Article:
Unlike the corporate tax cuts, the revisions to the individual code are temporary and expire in 2026.
Add another item to your holiday shopping list: last-minute tax planning.
Congress has passed the most sweeping overhaul of the federal tax code in three decades. The Republican legislation, which President Donald Trump had said that he would sign before Christmas, delivers most of its benefits to corporations and the wealthy, but there are key changes that affect individuals.
Unlike the corporate tax cuts, the revisions to the individual code are temporary and expire in 2026. Most of them kick in on Jan. 1, and there are steps you could take in the coming days to maximize new advantages and minimize the potential hit from other changes.
“Tax advisers are going to be busy the next couple of weeks,” said Greg McBride, chief financial analyst for financial information website Bankrate.com.
Here are five things to talk to your adviser about doing before New Year’s Day.
Pay your property taxes early
The legislation sets limits on the amount of state and local taxes that people can deduct. Beginning in 2018, couples filing jointly will be limited to an annual deduction of no more than $10,000 worth of state and local income, sales and property taxes. Right now, there is no limit on the deduction, and the change will be a hard hit to many residents of California and other high-tax states.
Some states and counties allow prepayment of property taxes, however, residents in Washington state should check with their county property-tax officials; for instance, King County does not allow payment of property taxes until the year they are due.
In some states, homeowners may be able to pay the first installment of 2018 property taxes before the end of 2017 and then deduct them when filing their 2017 tax returns in the spring, if they itemize.
The legislation doesn’t specifically rule out such a move.
But it does prohibit people from prepaying 2018 state or local income taxes this year and claiming them as an itemized deduction for 2017.
Pre-paying property taxes might not be possible if your mortgage servicer pays them for you from an escrow account.
Make an extra mortgage payment
The tax overhaul will nearly double the standard deductions for taxpayers who don’t itemize, from $6,350 to $12,000 for individuals, and from $12,700 to $24,000 for couples.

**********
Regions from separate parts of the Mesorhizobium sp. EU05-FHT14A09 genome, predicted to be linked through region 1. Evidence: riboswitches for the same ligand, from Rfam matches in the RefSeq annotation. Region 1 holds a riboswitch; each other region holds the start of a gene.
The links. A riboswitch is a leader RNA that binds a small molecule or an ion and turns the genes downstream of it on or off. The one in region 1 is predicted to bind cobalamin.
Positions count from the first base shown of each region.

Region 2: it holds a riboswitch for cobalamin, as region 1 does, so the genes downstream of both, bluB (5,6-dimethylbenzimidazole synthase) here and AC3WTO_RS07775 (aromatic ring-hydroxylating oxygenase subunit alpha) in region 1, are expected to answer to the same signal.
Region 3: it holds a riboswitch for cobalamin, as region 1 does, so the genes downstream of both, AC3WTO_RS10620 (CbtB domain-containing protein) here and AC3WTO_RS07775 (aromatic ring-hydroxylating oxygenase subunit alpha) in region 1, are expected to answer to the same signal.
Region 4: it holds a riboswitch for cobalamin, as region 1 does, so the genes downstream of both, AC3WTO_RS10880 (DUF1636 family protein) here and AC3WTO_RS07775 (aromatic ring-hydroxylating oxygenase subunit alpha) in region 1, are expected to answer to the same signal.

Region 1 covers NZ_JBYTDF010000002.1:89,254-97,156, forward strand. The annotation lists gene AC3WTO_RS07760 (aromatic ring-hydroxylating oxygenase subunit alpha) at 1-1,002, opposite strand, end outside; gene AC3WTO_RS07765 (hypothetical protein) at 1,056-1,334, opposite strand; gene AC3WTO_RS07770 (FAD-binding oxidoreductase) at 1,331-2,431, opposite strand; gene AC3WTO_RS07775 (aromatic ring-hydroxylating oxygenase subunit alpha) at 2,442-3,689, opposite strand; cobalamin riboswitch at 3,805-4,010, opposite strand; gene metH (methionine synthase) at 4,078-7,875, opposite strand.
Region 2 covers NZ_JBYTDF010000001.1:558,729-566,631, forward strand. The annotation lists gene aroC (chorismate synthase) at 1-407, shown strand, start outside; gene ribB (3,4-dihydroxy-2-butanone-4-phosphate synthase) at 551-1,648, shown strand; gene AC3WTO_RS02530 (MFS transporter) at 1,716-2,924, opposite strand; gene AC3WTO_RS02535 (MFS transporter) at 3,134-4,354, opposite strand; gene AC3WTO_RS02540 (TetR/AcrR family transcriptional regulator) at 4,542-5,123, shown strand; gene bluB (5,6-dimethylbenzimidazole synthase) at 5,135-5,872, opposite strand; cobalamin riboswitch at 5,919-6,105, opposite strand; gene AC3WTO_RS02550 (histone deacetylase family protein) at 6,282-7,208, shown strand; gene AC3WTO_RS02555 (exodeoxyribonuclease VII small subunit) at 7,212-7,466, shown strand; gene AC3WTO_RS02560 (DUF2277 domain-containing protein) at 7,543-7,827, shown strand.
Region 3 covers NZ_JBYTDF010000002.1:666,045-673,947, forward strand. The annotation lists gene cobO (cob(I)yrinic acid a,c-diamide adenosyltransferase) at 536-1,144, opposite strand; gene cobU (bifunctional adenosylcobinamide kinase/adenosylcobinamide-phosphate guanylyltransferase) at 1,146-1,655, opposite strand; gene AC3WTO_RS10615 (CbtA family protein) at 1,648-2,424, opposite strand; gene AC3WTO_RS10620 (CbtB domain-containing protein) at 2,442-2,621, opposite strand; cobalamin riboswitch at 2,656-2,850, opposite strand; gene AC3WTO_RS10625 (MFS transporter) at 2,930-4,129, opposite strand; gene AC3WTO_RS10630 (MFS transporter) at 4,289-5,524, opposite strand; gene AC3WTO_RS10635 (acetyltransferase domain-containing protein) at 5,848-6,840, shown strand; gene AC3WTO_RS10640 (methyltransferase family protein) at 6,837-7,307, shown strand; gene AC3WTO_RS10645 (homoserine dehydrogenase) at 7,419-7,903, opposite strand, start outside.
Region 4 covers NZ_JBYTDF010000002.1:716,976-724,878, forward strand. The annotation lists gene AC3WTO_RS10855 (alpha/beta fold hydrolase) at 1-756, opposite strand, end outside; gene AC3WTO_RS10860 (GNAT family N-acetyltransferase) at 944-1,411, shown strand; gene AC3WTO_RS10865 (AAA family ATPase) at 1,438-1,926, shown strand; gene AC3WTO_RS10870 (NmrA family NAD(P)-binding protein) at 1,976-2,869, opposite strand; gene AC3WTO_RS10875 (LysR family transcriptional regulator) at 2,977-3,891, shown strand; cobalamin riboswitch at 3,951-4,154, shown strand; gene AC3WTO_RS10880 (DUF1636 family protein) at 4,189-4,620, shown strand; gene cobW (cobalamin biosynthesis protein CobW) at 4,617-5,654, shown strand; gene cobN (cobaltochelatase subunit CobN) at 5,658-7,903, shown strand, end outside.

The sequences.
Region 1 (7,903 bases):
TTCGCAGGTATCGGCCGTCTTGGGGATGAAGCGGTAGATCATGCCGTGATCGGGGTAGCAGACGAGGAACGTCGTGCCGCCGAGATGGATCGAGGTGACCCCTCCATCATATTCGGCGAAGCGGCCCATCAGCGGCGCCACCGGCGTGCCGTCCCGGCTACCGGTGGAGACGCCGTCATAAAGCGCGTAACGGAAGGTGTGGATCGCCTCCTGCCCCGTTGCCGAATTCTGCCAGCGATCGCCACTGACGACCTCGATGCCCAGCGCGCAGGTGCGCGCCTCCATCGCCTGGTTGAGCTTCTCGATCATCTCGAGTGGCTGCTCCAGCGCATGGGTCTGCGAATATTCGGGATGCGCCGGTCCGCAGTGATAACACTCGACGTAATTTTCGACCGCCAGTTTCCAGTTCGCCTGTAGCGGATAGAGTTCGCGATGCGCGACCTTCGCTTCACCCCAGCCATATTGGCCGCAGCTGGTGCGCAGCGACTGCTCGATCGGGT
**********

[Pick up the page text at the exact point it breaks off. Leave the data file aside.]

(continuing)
The change is expected to dramatically reduce the number of filers who itemize because fewer people will have total deductions above the new levels.
Given that, taxpayers who anticipate itemizing on their 2017 returns might want to consider making their January mortgage payment before the end of the year.
Doing so would allow you to deduct an extra month of mortgage interest that you might not be able to deduct on your 2018 return if you don’t end up itemizing because of the higher standard deduction, McBride said.
Give more to charity
Charitable contributions are one of the most popular deductions. But with the number of people who itemize set to fall sharply, you might want to consider making your 2018 contributions by Dec. 31 so you would be able to deduct what you give to charity.
“This might be the year, if they can no longer itemize their charitable donations, to clean out the closet and donate to Goodwill or the Salvation Army or make that extra contribution to your church,” said Kathy Pickering, executive director of the Tax Institute at H & R Block, which provides research and analysis to the company’s tax preparers.
Defer or accelerate income
Individual marginal tax rates are shifting lower, so you’ll generally pay less taxes on the same amount of earnings in 2018 compared to 2017.
People who are self-employed, such as contract workers or freelancers, should consider holding off on sending invoices so the payments come in 2018.
“For most people, their federal tax bracket is going to be lower under the tax bill, so it would make sense to defer,” McBride said.
Depending on the size of your family, however, you might not want to make that move.
Instead, it might make sense to accelerate any possible income into this year when you might owe less in taxes.
The tax bill eliminates the existing $4,050 exemption that can be claimed by taxpayers for themselves, their spouses and their dependents and also reduces taxable income.
Those exemptions currently phase out at upper-income levels.
Some of that change is offset by the legislation’s doubling of the child tax credit to $2,000 and making it applicable to higher-income households, as well as adding a $500 family tax credit for dependents other than children.
Some people might have more offsetting family-related deductions this year.
“If you have a big family, three or more kids, it might make sense to accelerate the income into this year before the tax bill takes effect next year,” McBride said.
Take advantage of expiring deductions
Under current law, employees are allowed to deduct unreimbursed business expenses if they total more than 2 percent of their adjusted gross income.
They include a home office, depreciation on a personal computer required for the job, dues to professional societies and subscriptions to journals and trade magazines.
All of those deductions would disappear through 2025 under the Republican tax bill, so you probably want to move as many of those expenses as you can to this year, such as by re-upping professional journal subscriptions.
A key to tax planning is figuring out which deductions to take in one year and which to postpone until the next, said Robert Spielman, a partner at Marcum, an independent public accounting and advisory services firm
“This year’s a little different because we have a lot of deductions going away,” he said.